Today in New Delhi, India
Dec 11, 2018-Tuesday
New Delhi
  • Humidity
  • Wind

Chandigarh’s Geri Route a stalker’s paradise? ‘Girls come here to get teased’

What happens if a girl does not smile back or is rude? “We do not leave her then and make things even more difficult for her. We can let go a girl who smiles, but not one who shows us attitude.”

punjab Updated: Aug 11, 2017 14:35 IST
Tanbir Dhaliwal
Tanbir Dhaliwal
Hindustan Times, Chandigarh
Geri route,Chandigarh,Sexual harassment
“What purpose do girls have on the Geri route? Obviously, they come here to get stalked and want boys’ attention.”(HT File )

Last Friday night, a 29-year-old woman driving back home from Chandigarh to Panchkula was chased in an SUV by two men, who tried to repeatedly block her way and bully her into stopping her car. The youth at the wheel turned out to be the son of Haryana BJP chief Subhash Barala.

Varnika Kundu, a disc jockey and daughter of a senior IAS iofficer, managed to keep her wits and call up the cops, who finally intercepted the SUV and arrest both Vikas Barala, 23, and his friend Ashish Kumar, 27.

The stalking and attempted abduction has put the spotlight on the geri route of Chandigarh, the stretch between Sectors 10 and 11, where most of the women colleges are located. Young men drive round and round on this stretch with blaring music to stake out girls, who have to face lewd comments and loud honks. Considered a part of Chandigarh’s culture, the route gives men a licence to stalk.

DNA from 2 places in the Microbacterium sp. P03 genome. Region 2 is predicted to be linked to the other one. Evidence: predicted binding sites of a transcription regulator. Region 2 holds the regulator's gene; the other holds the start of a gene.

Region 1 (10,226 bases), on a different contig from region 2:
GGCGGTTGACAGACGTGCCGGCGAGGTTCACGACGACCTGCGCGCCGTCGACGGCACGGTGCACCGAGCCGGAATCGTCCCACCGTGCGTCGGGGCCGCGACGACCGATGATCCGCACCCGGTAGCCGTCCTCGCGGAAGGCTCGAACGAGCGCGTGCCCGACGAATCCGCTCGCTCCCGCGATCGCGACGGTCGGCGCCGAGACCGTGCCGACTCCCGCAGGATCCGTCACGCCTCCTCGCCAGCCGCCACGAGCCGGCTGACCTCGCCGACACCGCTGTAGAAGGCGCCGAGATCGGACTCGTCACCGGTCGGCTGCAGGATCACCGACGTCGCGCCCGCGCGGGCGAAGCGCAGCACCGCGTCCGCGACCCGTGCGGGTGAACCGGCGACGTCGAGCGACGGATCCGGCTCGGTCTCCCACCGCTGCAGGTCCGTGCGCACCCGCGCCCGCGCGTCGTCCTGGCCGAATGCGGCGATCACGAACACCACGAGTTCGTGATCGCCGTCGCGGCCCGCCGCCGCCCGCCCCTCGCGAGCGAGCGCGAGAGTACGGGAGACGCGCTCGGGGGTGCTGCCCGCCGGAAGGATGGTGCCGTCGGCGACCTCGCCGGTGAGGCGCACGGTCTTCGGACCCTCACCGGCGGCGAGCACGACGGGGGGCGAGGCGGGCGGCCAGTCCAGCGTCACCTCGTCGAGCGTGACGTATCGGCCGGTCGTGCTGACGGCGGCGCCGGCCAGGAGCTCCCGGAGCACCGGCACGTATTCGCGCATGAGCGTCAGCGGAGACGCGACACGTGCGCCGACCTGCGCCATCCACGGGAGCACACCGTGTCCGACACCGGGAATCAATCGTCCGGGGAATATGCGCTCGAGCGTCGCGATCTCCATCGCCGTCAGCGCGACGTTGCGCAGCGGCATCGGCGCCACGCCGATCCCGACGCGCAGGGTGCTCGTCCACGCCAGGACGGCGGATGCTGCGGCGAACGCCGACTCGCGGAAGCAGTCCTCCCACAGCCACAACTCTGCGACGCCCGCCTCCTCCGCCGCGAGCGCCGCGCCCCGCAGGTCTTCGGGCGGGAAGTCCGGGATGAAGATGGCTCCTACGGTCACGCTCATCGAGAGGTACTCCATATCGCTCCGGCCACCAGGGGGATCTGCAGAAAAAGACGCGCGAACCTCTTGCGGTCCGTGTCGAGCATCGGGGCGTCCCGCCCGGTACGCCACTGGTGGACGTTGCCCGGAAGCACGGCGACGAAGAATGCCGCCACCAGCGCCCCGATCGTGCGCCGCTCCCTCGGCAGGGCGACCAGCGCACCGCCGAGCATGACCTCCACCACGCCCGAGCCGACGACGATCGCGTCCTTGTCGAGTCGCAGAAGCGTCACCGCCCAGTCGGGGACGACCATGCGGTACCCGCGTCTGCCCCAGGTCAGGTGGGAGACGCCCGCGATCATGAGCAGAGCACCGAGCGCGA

Tanbir Dhaliwal reports from the ground.

A popular notion: ‘geri’ is a ritual. The truth: ‘geri’ is stalking and harassment. The word, however, literally means ‘rounds’. But, it also defines a sub-culture that has existed in City Beautiful for over a decade and conveniently remains out of the ambit of Section 354D which otherwise makes stalking a punishable offence with up to three years in jail.

However, it does not deter youngsters from committing the offence, roaming in their fancy cars and motorcycles. Even Google agrees as the road covering Sectors 8, 9, 10 and 11 has been christened Geri route by the search engine giant. What’s more, it has its own Wikipedia page. A resident of Jind in Haryana, Pardeep Sharma, says, “What purpose do girls have on the Geri route? Obviously, they come here to get stalked and want boys’ attention.” Pardeep came to Chandigarh in 2011 for his higher studies and is a regular visitor here for the past six years.

So, how do things work on the Geri route? He adds, “Boys follow girls and if they smile back, they exchange numbers and become friends.” What happens if a girl does not smile back or is rude? He says, “We do not leave her then and make things even more difficult for her. We can let go a girl who smiles, but not one who shows us attitude.”

His friend, Sandeep Dhillon, agrees, “We block her way and do not let her escape from any side. We follow her and till we decide that she has learnt her lesson. We don’t let her leave Geri route, but if she manages then we don’t follow her.” He asks, “This is a route for lovers, so why should the girl should show us attitude?